Butler will likely be in Toronto this month to attend the Gala premiere of Septembers of Shiraz, during the Toronto International Film Festival. It is the first film he’s shepherded as producer from the purchase of the book’s film rights all the way to the screen, and the first that doesn’t have him in it. It stars the other half of my favorite bromance, Adrien Brody, as well as Salma Hayek and Shohreh Aghdashloo.
Here’s the first clip:
(clip first published on Deadline.com)
The film, directed by Wayne Blair (The Sapphires) and based on the novel by Dalia Sofer, is the true story of a secular Jewish family and the unexpected journey they face during post-revolutionary Iran.
The clip features Farnez Amin (Hayek), pleading for details on the whereabouts of her husband (Brody), who was taken into custody and accused of espionage. “It’s time you understood, sister Amin, that the times when people like you could demand things from us are over. Now, it is our turn,” forewarns Mohsen (Alon Aboutboul).
As events build toward a dangerous bid to escape, Farnez and her husband Isaac Amin must confront their fundamental identity and what their future may hold.”
Movie 43 it ain’t.
I don’t predict huge box office in the US after its as yet to be determined and probably limited release, but it’ll likely have legs overseas and I have no doubt tireless promoter Butler will hand carry it across the globe if need be.
My point, if I have one, is that as the time between films in which Gerard Butler appears on our screens grows longer and longer, and some might well wonder if by the time these films are finally released anyone will still care, we might also ask, will he?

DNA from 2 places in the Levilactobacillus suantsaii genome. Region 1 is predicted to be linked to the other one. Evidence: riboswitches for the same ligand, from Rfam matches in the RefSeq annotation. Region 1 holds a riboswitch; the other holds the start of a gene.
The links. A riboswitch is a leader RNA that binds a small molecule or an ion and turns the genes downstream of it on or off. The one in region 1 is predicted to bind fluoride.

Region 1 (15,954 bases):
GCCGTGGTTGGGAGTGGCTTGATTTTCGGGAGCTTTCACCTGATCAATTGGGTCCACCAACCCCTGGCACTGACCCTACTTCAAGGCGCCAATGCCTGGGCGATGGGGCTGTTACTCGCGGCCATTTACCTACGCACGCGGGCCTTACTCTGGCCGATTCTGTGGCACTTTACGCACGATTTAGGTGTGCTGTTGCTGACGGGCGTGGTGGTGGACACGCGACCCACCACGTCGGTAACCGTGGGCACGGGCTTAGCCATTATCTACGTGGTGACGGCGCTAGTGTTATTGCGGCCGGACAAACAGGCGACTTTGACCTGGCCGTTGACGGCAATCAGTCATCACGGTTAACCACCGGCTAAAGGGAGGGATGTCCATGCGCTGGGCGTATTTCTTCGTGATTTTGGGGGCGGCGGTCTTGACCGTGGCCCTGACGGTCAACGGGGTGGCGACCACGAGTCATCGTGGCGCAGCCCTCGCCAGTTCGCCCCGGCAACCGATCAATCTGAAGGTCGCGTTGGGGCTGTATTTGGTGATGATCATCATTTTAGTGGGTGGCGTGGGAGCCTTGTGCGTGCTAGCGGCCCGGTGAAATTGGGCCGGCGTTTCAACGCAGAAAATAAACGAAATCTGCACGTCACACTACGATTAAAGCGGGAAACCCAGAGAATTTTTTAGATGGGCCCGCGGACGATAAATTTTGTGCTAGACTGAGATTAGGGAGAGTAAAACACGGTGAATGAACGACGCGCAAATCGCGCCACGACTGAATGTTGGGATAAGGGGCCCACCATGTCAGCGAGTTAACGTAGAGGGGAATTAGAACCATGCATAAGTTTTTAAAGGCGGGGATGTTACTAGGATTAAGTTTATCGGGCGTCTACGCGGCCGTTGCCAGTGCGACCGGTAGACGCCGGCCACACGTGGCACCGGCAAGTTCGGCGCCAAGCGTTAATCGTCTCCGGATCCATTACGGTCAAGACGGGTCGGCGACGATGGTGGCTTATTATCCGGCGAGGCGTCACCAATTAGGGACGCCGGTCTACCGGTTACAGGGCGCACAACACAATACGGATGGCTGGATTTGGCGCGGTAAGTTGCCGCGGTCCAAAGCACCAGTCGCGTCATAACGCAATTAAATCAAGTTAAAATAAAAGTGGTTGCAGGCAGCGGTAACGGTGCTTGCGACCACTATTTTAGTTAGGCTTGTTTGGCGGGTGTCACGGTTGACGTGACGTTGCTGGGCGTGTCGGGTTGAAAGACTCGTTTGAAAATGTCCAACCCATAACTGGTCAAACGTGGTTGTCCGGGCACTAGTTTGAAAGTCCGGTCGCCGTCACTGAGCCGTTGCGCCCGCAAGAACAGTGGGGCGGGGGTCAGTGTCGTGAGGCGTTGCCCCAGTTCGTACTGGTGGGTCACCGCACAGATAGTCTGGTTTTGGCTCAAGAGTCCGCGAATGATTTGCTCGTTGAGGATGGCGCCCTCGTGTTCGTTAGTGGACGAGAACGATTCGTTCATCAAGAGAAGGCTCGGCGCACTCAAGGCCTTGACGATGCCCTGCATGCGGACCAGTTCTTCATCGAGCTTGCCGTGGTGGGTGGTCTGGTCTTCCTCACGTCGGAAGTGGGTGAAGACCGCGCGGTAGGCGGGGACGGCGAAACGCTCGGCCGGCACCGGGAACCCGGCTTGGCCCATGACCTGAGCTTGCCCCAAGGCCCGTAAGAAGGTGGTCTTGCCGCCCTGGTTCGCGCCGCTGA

Lionsgate UK has today released the first trailer for London Has Fallen, the sequel to 2013’s Olympus Has Fallen. I can only assume that the release of the trailer had been scheduled around the original October 2015 release date, before it was pushed back to January 2016*. Not that I’m complaining, It’s been a loooong time since I’ve seen Gerard Butler on the big screen (and no, animated voice acting does not count). Whether that is a good thing or a bad thing depends on your perspective. To quote Peter Quill, I’d say it’s a “bit’a both”.
Following the events of the original film, in which Mike Banning (Butler) single-handedly saved the President (Aaron Eckhart) from the clutches of a North Korean terrorist bent on our complete annihilation, Banning has been reinstated as not only a member of the Secret Service, but he’s back on his friend and President’s personal detail.
In the sequel, the two, travel to London to attend the funeral of the British Prime Minister. Terrorists come of the woodwork, seeking to capitalize on this confluence of world leaders.